Grants benefit Old Town houses | ParkRecord.com

Grants benefit Old Town houses

Jay Hamburger OF THE RECORD STAFF

Some of the windows around Old Town look better now because City Hall helped pay for upgrades. Perhaps not as noticeable, some of the foundations under Old Town homes benefited from the same pot of government money.

Park City’s historic-district grants, dating from 1987, provide people with money if they are willing to fix up their houses, a popular program that homeowners throughout Old Town have tapped when they are planning upgrades.

The grants are available all year but, with construction season looming, there could be more interest.

The Historic Preservation Board, the City Hall panel that assists with development in Old Town, oversees the grant program. The board members consider grant requests each month and look for "projects that provide a community benefit of preserving and enhancing the historic architecture of Park City," as outlined in a guide to the grants.

"It basically demonstrates the city’s commitment to preserving the historic structures in Park City," said Sandra Morrison, the executive director of the Park City Historical Society and the Park City Museum.

People may apply for the matching grants to help pay for improvements like siding, windows, outside doors, porch repairs and stabilizing structures. But the grants are not allowed to help fund signs, remodeling the insides of a building and repairing what are described as "non-original features."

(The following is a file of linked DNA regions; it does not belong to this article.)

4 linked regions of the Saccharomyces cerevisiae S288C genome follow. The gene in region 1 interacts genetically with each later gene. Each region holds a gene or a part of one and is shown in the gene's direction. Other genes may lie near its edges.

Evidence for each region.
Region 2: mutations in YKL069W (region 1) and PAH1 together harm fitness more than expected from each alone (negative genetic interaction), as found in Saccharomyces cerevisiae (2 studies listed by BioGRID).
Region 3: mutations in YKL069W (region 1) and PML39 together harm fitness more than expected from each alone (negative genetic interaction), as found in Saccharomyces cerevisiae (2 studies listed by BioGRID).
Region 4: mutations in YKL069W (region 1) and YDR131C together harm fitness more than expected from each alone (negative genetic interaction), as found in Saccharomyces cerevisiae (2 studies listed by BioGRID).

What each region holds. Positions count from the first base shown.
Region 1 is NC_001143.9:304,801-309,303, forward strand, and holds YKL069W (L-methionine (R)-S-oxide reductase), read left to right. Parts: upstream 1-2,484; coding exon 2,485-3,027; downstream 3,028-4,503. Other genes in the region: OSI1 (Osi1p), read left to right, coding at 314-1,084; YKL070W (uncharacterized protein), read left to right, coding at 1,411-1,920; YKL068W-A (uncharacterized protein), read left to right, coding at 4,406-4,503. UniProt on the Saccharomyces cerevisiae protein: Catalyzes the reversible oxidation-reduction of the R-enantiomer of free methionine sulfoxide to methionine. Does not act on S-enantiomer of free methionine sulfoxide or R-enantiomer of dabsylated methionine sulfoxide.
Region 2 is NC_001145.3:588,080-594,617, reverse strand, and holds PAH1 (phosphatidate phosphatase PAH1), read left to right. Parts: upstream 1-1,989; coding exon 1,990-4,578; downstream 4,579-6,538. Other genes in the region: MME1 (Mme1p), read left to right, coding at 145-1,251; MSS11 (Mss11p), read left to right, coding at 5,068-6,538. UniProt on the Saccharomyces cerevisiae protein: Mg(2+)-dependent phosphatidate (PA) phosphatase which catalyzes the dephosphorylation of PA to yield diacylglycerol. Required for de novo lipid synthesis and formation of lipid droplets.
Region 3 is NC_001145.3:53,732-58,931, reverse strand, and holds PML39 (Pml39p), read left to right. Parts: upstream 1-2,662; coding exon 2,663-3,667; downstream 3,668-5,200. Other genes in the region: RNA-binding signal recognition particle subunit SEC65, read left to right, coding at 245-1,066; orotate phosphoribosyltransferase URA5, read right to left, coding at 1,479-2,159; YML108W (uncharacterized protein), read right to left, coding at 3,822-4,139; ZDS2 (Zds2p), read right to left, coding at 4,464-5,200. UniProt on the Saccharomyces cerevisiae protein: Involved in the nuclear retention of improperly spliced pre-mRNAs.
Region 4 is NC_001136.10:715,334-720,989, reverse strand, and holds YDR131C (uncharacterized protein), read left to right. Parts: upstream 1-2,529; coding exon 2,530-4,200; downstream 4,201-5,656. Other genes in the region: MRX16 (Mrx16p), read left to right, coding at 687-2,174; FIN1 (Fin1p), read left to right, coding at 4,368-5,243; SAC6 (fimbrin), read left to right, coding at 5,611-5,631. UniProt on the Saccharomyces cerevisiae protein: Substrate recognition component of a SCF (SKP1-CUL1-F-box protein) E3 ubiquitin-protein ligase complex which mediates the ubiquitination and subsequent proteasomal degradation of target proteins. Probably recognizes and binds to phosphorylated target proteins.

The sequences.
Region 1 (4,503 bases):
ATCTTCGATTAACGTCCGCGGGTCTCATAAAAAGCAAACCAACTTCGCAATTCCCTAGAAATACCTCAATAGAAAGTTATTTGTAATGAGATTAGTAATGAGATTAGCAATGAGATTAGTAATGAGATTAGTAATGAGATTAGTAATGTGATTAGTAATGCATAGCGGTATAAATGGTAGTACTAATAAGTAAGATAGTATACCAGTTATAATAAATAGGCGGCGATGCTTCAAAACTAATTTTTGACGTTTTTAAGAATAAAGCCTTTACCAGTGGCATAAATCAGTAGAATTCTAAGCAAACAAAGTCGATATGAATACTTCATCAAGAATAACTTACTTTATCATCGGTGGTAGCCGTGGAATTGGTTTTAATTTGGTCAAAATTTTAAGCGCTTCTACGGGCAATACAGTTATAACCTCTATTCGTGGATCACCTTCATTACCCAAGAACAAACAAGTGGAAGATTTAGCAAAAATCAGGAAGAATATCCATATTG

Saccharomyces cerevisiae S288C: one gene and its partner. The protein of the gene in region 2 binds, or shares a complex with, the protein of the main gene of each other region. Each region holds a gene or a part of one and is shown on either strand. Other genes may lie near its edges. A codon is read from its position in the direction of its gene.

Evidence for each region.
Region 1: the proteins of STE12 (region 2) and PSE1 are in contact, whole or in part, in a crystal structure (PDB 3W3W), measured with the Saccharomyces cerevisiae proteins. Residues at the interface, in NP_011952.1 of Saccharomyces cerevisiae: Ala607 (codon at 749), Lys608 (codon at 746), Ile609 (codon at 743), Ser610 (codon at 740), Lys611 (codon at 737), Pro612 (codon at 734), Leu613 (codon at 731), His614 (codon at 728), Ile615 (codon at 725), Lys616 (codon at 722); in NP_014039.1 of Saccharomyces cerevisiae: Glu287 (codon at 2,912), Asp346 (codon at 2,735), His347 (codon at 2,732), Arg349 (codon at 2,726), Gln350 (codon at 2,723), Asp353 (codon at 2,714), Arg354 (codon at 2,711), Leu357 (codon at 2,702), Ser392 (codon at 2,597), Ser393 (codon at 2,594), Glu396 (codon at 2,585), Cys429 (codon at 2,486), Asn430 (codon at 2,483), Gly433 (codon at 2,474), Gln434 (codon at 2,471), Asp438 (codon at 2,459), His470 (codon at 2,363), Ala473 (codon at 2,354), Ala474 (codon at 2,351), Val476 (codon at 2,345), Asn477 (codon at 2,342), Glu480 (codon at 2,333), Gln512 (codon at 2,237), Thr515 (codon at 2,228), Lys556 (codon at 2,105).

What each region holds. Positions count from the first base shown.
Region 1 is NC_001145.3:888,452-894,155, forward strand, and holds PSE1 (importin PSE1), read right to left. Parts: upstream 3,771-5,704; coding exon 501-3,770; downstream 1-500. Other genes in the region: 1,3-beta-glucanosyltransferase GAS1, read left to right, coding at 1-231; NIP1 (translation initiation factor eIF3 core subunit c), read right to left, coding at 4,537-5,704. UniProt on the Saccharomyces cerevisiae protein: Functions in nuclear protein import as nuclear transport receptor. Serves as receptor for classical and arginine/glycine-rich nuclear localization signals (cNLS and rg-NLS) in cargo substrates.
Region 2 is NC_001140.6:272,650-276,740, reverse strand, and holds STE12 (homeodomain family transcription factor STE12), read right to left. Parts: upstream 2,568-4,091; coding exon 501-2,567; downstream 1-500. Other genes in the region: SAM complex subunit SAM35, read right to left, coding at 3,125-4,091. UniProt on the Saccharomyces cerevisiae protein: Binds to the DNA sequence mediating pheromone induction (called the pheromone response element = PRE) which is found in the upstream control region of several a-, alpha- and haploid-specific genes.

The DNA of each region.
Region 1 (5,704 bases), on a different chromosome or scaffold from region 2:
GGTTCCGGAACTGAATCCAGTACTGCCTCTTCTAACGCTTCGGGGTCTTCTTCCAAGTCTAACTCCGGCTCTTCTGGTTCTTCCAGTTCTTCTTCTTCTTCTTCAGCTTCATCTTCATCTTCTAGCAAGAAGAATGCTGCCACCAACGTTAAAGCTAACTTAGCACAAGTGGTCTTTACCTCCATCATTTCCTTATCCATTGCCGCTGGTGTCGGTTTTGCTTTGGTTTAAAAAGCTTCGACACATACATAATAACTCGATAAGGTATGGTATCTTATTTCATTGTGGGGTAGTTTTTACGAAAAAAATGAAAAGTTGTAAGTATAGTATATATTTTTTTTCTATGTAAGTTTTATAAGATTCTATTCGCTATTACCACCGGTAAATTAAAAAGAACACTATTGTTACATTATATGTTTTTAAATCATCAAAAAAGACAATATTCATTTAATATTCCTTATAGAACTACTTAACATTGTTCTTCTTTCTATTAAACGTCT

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If someone receives a grant and then sells the property within five years, they must pay pack the funds at a pro-rated amount and pay City Hall interest.

The local government earmarks $75,000 per year for the grants.

David White, the chairman of the Historic Preservation Board, lists structures at 501 Woodside Ave., 509 Main St. and 10 Daly Ave. as having benefited significantly from the grants.

He said people in Old Town have fixed up windows, railings and stairs, among other house features, with the grants.

"I think the grants have helped the look of Old Town immensely," White said, noting that most of the grants he has reviewed have ranged from $10,000 to $20,000.

The government has awarded six grants since September 2004, when $7,200 was put toward a house on the 800 block of Woodside Avenue. Since then, the largest grant, $9,000, was awarded to a structure on the 100 block of Park Avenue.

The Historic Preservation Board is currently considering requests for five grants, including for structures on Park Avenue and Norfolk Avenue.

"A lot of the houses are still standing today because of the grant program," Morrison said.

People seeking grants must submit an application, a description of the work, a cost estimate, drawings, photographs of the building and a history of the structure.

Morrison said the grants are part of a three-level approach City Hall has used in trying to preserve Old Town’s character, a goal of the government. She said Old Town’s design guidelines and the technical assistance provided by the Historic Preservation Board and staffers complement the grants.

"It gives us an understanding of our past and where our community comes from," she said.

For more information, call the Planning Department at 615-5060.

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